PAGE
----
33 Th.Goerlitz, op.cit., p. 35; K.Kamińska, Lokacje miast na prawie magdeburskim na ziemiach polskich do 1370 r. (studium historycznoprawne) (Locations of towns according to the Magdeburg law in the Polish lands to 1370 (a legal-historical study)), Toruń 1990, p. 143 ff.

34 M.Goliński, op.cit., p. 125; Th.Goerzlitz, op.cit., p. 45.

35 M.Goliński, op.cit., p. 103; A.Gąsiorowski, op.cit., p. 224; J.Wyrozumski, op.cit., p. 183; J.Widawski, Miejskie mury obronne w państwie polskim do początku XV wieku (Urban defensive walls in the Polish state to the early 15th c.), Warszawa 1973, p. 19 ff.

36 S.Gawlas, Polska Kazimierza Wielkiego.., p. 28

37 E.Engel, Zur Autonomie brandenburgischer Hansestädte im Mittelalter, in: Autonomie.., pp. 54-56; K.Fritze, Autonomie von Mittel- und Kleinstädten – dargestellt am Beispiele der mittelalterlichen Städte Vorpommerns, in: Autonomie.., p. 77 ff.

38 J.M.Piskorski, op.cit., pp. 97-98, 156 ff; J.Walachowicz, Monopole książęcej skarbowości wczesnofeudalnej Pomorza Zachodniego (Monopolies of early feudal ducal finances of Western Pomerania), Poznań 1963, p. 136 ff.

39 R.Czaja, Miasta pruskie a zakon krzyżacki. Studia nad stosunkami między miastem a władzą terytorialną w późnym średniowieczu (Prussian towns and the Teutonic Order. Studies on relations between the town and the territorial power in the late Middle Ages), Toruń 1999, pp. 18 ff, 41 ff. 

40 E.Engel, op.cit.,  p. 56-58; ead., Die Stadtgemeinde im brandenburgischen Gebiet, in: Landgemeinde und Stadtgemeinde in Mitteleuropa: ein struktureller Vergleich, ed. by P.Blickle, München 1991, p. 346.

41 H.Samsonowicz, Samorząd.., p. 137; M.Bogucka, H.Samsonowicz, op.cit., p. 74; E.Engel, Zur Autonomie.., pp. 58, 69.

42 H.Samsonowicz, Nowe wartości w kulturze średniowiecznych miast polskich (New values in the culture of medieval Polish towns), “Zapiski Historyczne,” 1974, vol.  39.2, pp. 9-22; id., Ideologia mieszczańska w Polsce w XIII wieku (Burgher ideology in Poland in the 13th c.), in: Sztuka i ideologia XIII w. (Art and ideology of the 13th c.), Wrocław 1974, p. 153 ff;  M.Bogucka, H.Samsonowicz, op.cit., p. 213 ff; H, Manikowska, Miasta i mieszczaństwo na ziemiach polskich w średniowieczu (Towns and burghers in the Polish lands in the Middle Ages), in: Pytania o średniowiecze. Potrzeby i perspektywy badawcze polskiej mediewistyki (Questions about the Middle Ages. Needs and research perspectives of Polish medieval studies), ed. by W. Fałkowski, Warszawa 2001, p. 118 ff.

43 M.Rębkowski, op.cit., p. 208 ff; C.Buśko, M.Kaczmarek, op.cit., p. 89 ff; J.Piekalski, Przyczynek do kwestii spożycia i dystrybucji mięsa w średniowiecznym Wrocławiu (Contribution to the issue of consumption and distribution of meat in medieval Wrocław), “Kwartalnik Historii Kultury Materialnej,” 1991, vol. 39, No. 2, pp. 139-152.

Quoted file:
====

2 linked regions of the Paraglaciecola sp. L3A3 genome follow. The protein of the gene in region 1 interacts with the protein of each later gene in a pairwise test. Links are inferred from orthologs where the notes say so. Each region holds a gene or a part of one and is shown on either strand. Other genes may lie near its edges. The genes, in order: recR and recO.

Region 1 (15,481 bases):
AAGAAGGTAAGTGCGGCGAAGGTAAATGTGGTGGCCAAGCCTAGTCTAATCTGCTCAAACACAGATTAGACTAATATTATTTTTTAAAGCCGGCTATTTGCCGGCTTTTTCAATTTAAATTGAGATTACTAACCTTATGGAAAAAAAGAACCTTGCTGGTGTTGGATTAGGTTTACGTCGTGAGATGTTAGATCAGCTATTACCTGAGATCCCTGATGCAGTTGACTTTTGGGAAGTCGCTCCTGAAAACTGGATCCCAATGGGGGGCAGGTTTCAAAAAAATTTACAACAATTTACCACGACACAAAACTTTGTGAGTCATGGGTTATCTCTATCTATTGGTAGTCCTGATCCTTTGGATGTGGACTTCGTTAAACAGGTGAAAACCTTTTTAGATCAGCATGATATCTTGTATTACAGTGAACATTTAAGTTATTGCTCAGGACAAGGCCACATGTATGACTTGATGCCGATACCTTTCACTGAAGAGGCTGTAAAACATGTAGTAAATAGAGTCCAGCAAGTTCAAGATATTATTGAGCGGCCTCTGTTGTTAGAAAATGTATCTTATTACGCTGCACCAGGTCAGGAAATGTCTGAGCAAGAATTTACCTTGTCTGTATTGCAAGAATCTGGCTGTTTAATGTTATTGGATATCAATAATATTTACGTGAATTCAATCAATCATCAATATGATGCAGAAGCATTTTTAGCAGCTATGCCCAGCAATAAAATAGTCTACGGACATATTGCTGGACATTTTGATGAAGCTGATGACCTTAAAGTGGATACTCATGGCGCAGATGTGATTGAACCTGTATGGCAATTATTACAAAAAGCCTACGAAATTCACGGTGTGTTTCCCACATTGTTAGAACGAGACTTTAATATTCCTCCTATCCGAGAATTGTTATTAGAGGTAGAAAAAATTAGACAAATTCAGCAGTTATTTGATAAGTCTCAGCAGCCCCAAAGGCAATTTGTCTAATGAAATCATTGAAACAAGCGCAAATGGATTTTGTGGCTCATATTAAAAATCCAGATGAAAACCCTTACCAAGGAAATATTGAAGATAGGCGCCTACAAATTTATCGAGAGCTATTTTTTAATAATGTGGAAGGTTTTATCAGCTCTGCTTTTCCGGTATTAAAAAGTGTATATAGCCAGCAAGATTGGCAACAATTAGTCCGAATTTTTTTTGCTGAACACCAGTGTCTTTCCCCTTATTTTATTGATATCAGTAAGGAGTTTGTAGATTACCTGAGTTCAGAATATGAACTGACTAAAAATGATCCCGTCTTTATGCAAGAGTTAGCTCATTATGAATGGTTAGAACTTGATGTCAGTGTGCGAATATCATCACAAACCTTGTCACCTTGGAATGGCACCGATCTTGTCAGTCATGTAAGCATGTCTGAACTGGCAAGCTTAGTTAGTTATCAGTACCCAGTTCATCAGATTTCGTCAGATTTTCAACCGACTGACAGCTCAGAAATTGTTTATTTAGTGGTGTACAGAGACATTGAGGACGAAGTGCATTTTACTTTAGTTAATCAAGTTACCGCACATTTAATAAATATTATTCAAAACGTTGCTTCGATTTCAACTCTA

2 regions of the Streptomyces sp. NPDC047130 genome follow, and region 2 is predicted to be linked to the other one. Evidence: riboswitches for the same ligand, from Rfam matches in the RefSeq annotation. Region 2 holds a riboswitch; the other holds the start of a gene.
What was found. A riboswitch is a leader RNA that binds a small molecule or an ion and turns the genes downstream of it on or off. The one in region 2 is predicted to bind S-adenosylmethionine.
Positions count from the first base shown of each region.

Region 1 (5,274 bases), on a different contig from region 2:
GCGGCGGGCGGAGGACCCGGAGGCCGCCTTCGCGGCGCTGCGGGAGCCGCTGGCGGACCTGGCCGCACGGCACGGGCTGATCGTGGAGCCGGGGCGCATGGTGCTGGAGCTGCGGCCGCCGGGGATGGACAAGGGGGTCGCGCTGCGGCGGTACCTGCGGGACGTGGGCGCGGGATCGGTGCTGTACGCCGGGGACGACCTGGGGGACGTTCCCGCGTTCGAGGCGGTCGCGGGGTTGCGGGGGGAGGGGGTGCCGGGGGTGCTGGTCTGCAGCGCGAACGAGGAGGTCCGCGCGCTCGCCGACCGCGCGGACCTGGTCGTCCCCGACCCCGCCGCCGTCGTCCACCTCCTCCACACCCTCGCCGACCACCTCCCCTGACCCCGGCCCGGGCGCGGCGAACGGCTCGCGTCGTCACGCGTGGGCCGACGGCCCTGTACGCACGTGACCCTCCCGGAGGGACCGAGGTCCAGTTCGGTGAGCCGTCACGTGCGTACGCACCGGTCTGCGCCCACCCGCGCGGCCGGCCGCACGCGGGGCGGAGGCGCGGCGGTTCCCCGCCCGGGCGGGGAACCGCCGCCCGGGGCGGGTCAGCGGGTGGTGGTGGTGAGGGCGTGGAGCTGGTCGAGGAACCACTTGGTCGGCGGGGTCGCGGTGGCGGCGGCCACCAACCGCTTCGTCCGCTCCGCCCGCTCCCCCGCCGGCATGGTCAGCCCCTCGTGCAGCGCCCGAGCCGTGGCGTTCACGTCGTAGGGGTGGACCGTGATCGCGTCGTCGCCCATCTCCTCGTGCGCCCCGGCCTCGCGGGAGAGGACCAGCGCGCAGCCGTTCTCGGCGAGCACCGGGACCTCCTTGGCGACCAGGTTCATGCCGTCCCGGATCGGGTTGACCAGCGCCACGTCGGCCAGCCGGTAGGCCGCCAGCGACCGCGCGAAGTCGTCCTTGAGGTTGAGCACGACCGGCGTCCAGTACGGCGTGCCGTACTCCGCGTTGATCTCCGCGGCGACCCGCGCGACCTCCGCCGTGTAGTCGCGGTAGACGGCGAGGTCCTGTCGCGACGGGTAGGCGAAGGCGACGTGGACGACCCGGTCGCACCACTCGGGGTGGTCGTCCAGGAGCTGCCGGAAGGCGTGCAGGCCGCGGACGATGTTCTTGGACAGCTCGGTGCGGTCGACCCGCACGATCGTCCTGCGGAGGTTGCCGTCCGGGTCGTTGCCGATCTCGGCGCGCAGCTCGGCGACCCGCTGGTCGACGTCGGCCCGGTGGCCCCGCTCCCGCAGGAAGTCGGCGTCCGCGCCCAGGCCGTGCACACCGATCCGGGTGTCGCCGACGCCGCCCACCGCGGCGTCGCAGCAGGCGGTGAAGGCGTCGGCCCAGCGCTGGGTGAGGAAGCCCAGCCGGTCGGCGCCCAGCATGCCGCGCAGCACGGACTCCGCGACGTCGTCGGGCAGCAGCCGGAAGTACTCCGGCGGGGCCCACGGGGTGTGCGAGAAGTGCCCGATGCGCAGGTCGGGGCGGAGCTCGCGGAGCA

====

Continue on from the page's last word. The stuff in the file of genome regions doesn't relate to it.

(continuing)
44 On this subject cf. P.Tyszka, Obraz przestrzeni miejskiej Krakowa XIV-XV wieku w świadomości jego mieszkańców (Image of the urban space of Kraków of the 14th-15th c. in the awareness of its inhabitants), Lublin 2001, p. 234 ff.

45 Rocznik Franciszkański Krakowski (Franciscan Annals of Kraków), ed. by A.Bielowski, in: Monumenta Poloniae Historica, vol. 3, Lwów 1872, p. 51 “dictis Theutonicis contra voluntatem militium civitatem Cracoviensem munire permisit;” Rocznik kapituły krakowskiej (Annals of the Kraków cathedral chapter), ed. by Z. Kozłowska-Budkowa, in: Monumenta Poloniae Historica, Series nova, vol. 5, Warszawa 1978, p. 104, “cives Cracovienses rabie furoris Germanici.”  

46 B. Zientara, Rola miast w walce stanów Pomorza Zachodniego z władzą książęcą na przełomie XIII i XIV wieku (Role of towns in the struggle of the social ranks of Western Pomerania against the ducal power at the turn of the 13th and the 14th c.), “Zapiski Historyczne,” 1962, vol. 27.4, pp. 489-521.

47 H.Thierfelder, Beziehungen zwischen vorpommerschen und mecklenburgischen Städten im 13. Jahrhundert, in: Pommern und Mecklenburg. Beiträge zur mittelalterlichen Städtegeschichte, ed. by R.Schmidt, Köln-Wien 1981, p. 78; E.Engel, Zur Autonomie .., p. 64 ff.

48 J.Wyrozumski, Miasta w życiu politycznym Polski średniowiecznej (Towns in the political life of medieval Poland), in: Studia nad dziejami miast i mieszczaństwa (Studies on the history of towns and burghers), vol. 2, ed. by R.Czaja, J.Tandecki, Toruń 1996, p. 32; M.Bogucka, H.Samsonowicz, op.cit., p. 295.

49 Kodeks dyplomatyczny Wielkopolski (Collection of Greater Poland’s charters), vol. II, ed. by I. Zakrzewski, Poznań 1878, No. 936; J.Wyrozumski, Miasta..., p. 33..

50 Ibid., p. 34; .

51 J. Wyrozumski, Dzieje Krakowa .., p. 206.

52 Ibid., p. 188 ff; S.Gawlas, Kształt.., p. 93.

53 J.Wyrozumski, Dzieje Krakowa.., p. 208 ff.

54 T.Jurek, Dziedzic Królestwa Polskiego – książę głogowski Henryk (1274-1309) (Heir to the Kingdom of Poland – Duke Henryk of Głogów (1274-1309)), p. 128; J.Wyrozumski, Miasta .., p. 37.

55 M.Bogucka, H.Samsonowicz, op.cit, p. 295.

56 K.Jasiński, Gdańsk w okresie samodzielności politycznej Pomorza Gdańskiego (Gdańsk in the period of the political independence of Gdańsk Pomerania), in: Historia Gdańska (History of Gdańsk), vol. I, ed. by E.Cieślak, Gdańsk 1985, p. 292 ff; id., Gdańsk pod rządami Władysława Łokietka i Wacławów czeskich (Gdańsk under the rule of Władysław the Ell-high and Vaclavs of Bohemia), in: ibid., p. 321; .

57 E.Rozenkranz, Dzieje kantoru hanzeatyckiego w Gdańsku (History of the Hanseatic trading post in Gdańsk), “Studia i Materiały do Dziejów Wielkopolski i Pomorza,” 1978, vol. 25, p. 150 ff; H.Samsonowicz, Tło gospodarcze wydarzeń 1308 r. na Pomorzu Gdańskim (Economic background of the 1308 events in Gdańsk Pomerania), “Przegląd Historyczny,” 1965, vol.56.2, p. 209 ff.

58 M.Goliński, op.cit., pp. 119, 124, 129.

59 J.Wyrozumski, Dzieje Krakowa, p. 211; id., Miasta.., p. 34.

60 K.Jasiński, Gdańsk …, p. 292.

61 S.Gawlas, O kształt.., p. 94.

62 Ibid., p. 93.

63 S.Gawlas, Polska Kazimierza Wielkiego …, p. 17 ff.